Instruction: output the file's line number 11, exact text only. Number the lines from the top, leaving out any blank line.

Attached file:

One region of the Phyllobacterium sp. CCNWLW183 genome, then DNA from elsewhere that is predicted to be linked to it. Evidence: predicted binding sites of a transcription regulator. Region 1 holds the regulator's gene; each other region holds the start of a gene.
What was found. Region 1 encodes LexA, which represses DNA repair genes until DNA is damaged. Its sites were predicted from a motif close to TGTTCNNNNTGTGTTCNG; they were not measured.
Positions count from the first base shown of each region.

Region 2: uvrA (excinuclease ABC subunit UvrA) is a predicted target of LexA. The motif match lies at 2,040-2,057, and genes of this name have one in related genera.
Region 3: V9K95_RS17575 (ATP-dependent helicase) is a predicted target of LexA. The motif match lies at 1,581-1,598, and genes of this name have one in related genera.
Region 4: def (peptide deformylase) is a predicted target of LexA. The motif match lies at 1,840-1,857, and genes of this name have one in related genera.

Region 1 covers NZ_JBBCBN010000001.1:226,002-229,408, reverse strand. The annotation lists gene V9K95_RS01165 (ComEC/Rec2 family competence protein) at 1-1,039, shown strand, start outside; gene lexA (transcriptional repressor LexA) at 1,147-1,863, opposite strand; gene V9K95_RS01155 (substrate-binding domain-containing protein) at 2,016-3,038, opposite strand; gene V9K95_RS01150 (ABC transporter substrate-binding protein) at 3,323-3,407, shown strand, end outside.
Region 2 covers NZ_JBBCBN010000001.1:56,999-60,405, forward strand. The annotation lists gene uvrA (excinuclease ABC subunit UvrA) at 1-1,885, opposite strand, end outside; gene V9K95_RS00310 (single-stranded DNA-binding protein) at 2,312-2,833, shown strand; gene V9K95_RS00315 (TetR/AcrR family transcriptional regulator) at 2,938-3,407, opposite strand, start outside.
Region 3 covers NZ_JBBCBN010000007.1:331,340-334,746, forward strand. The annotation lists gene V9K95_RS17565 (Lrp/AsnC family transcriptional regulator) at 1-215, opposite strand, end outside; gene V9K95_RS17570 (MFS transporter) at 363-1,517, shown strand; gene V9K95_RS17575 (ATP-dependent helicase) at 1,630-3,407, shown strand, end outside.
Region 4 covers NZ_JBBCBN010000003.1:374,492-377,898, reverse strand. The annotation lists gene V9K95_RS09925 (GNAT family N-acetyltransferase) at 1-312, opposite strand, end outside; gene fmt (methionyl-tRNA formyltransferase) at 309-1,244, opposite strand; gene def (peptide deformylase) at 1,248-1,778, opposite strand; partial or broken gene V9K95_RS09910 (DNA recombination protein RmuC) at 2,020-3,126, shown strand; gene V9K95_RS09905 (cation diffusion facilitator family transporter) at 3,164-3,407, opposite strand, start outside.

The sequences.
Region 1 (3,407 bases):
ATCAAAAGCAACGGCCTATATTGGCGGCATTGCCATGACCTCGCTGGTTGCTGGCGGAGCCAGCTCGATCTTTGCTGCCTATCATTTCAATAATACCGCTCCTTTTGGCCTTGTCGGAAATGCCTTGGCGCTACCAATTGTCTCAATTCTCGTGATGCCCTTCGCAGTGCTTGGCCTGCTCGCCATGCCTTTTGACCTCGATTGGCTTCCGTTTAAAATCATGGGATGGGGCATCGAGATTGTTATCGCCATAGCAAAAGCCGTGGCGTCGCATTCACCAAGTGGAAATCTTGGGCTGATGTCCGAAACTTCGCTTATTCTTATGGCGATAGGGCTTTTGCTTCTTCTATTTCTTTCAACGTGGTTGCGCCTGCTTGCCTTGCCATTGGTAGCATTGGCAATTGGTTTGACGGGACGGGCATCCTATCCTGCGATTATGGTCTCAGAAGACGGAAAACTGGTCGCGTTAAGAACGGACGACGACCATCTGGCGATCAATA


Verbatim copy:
The sequences.